Glossary Dental Terms

Glossary of Dental Terms

A Guide to Dental Terms

Abscess: An infection of a tooth, soft tissue, or bone

Amalgam: A common filling material, also known as a silver filling, contain mercury (approximately 50%), silver, tin, copper and zinc

Anesthesia: Partial or complete elimination of pain sensation; Numbing a tooth is an example of local anesthesia; general anesthesia produces partial or complete unconsciousness.

Antibiotic: A drug that stops or slows the growth of bacteria

Bite: Relationship of the upper and lower teeth on closure (occlusion)

Bleaching: Chemical or laser treatment of natural teeth for a whitening effect

Block Injection: Anesthesia of a nerve trunk that covers a large area of the jaw; A mandibular block injection produces numbness of the lower jaw, teeth, and half the tongue.

Bonding: Adhesive dental restoration technique; A tooth-colored composite resin to repair and/or change the color or shape of a tooth

Bone Resorption: Decrease in bone supporting the roots of teeth, which is a common result of periodontal (gums & bone) disease

Bridge: Stationary dental prosthesis (appliance) fixed to teeth adjacent to a space; A bridge replaces one or more missing teeth, and is cemented or bonded to supporting teeth or implants adjacent to the space.

Bruxism: Grinding of the teeth, most commonly while asleep

Calculus: Hard residue, commonly known as tartar, that forms on teeth due to inadequate plaque control; Calculus-containing teeth are often stained yellow or brown.

Cap: Common term for dental crown

Caries: Tooth decay or “cavity”

Cavitron: Dental tool that uses high frequency ultrasonic waves and water to clean teeth

Cementum: Hard tissue that covers the roots of teeth

Composite Resin: Material composed of plastic with small glass or ceramic particles that is usually cured with filtered light or chemical catalyst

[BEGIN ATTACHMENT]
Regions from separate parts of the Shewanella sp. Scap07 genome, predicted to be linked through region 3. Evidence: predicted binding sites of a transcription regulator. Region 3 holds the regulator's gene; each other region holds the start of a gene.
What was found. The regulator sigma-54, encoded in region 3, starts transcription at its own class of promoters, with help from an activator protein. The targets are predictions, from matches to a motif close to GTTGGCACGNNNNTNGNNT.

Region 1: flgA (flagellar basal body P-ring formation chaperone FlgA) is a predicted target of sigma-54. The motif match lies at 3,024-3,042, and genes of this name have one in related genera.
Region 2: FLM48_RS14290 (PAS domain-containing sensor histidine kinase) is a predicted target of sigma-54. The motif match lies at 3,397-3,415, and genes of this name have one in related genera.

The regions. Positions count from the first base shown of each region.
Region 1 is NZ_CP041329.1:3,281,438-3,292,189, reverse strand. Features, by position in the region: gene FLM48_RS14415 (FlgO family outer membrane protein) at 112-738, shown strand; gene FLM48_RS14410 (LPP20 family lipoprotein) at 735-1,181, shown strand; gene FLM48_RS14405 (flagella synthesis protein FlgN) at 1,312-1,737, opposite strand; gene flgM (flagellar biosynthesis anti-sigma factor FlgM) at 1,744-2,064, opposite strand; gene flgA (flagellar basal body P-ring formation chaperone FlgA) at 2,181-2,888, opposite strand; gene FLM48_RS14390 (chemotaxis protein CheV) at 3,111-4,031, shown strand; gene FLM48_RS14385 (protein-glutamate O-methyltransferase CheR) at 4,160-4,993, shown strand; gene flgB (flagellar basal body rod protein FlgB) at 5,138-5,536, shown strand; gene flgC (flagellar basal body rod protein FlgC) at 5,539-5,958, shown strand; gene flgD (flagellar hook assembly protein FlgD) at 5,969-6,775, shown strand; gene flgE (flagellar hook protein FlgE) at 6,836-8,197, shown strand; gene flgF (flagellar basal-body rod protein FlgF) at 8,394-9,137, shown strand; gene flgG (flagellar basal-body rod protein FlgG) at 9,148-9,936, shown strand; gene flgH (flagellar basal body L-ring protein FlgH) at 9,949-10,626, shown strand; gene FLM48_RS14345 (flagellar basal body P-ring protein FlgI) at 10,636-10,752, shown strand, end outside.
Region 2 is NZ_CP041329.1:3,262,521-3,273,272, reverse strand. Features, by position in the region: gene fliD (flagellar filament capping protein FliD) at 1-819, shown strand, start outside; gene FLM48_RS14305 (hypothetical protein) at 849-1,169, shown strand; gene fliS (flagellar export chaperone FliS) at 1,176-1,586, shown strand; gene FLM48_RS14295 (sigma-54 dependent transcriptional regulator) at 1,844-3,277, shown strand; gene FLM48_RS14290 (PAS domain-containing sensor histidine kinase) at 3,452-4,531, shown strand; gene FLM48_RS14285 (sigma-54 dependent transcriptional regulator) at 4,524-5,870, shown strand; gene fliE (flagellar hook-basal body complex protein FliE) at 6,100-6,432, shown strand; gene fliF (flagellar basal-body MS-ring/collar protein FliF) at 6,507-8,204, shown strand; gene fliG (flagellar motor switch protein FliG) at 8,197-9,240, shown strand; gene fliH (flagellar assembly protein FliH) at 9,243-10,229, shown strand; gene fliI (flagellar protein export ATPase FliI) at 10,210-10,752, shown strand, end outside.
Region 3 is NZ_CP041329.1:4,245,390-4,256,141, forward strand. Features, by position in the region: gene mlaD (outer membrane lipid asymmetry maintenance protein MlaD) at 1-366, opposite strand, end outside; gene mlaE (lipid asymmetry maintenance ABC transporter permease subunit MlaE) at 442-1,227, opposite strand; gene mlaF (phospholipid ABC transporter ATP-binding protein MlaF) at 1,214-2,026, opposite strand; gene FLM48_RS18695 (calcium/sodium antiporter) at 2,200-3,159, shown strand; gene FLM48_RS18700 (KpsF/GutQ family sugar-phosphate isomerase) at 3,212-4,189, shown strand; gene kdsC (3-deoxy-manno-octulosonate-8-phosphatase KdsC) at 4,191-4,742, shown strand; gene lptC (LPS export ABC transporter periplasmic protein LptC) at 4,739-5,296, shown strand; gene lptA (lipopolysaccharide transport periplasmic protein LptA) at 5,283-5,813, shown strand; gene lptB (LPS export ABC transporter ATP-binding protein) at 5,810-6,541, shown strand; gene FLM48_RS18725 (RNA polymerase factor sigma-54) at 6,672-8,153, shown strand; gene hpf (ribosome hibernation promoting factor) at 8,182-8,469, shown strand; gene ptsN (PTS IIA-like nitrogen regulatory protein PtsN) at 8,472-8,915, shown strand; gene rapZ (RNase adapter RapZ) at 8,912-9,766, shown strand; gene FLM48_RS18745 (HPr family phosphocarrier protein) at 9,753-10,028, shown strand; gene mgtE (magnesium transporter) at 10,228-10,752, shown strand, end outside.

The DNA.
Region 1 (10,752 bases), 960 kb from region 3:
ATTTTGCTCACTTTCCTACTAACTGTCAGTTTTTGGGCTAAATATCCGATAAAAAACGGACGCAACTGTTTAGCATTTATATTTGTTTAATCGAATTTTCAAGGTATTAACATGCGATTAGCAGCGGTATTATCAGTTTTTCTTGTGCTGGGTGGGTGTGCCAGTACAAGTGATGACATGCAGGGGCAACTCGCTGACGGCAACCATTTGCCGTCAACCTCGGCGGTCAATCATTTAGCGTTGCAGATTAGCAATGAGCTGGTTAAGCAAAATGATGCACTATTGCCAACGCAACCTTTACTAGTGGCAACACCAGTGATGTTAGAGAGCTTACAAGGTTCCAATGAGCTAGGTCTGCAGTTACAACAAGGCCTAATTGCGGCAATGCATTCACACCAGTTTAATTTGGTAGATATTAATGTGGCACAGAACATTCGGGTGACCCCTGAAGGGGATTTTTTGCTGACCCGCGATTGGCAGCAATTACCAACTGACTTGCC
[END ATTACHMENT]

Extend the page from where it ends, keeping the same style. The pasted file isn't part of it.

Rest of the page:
Crown: The portion of a tooth above the gum line; Also, a dental restoration covering all or most of the natural tooth

Cusp: The mound of tooth structure on posterior teeth

Cyst: A soft or hard tissue sac filled with fluid

D.D.S.: Doctor of Dental Surgery, equivalent to D.M.D.

Decay: Destruction of tooth structure caused by toxins produced by bacteria

Deciduous Teeth: Commonly called “baby teeth,” the first set of permanent teeth

Dentin: Inner layer of tooth structure, immediately under the surface enamel.

Denture: Removable (partial or complete) set of artificial teeth

Diastema: A space between teeth

Enamel: Hard tissue covering the portion of tooth above the gum line

Facing: Tooth colored overlay on the visible portion of a crown that is made of acrylic, composite, or porcelain.

Filling: Restoration of lost tooth structure with metal, porcelain, or resin materials

Fistula: The channel that emanates pus from an infection site, which is a gum boil

Flap Surgery: The lifting of gum tissue to expose and clean underlying tooth and bone structures

Full Mouth Reconstruction: Extensive restorations of natural teeth with crowns and/or fixed bridges to manage bite problems

General Anesthesia: Controlled state of unconsciousness, accompanied by a partial or complete loss of pain sensation, protective reflexes, and the ability to respond purposefully to physical stimulation or verbal command

Gingivitis: The inflammation of gum tissue

Gum Recession: The exposure of dental roots due to shrinkage of the gums as a result of abrasion, periodontal disease, or surgery.

Halitosis: Bad breath of oral or gastrointestinal origin

Hyperemia: Increased blood flow that may cause dental sensitivity to temperature and sweets; May precede an abscess

Impaction: A partial or completely unexposed tooth that is wedged against another tooth, bone, or soft tissue, precluding the eruption process

Implant: An artificial device that replaces the tooth root and may anchor an artificial tooth, bridge, or denture

Infiltration: A procedure with local anesthetic effective for upper teeth and soft tissue or for the placement of anesthetic under the gums, allowing it to seep into the bone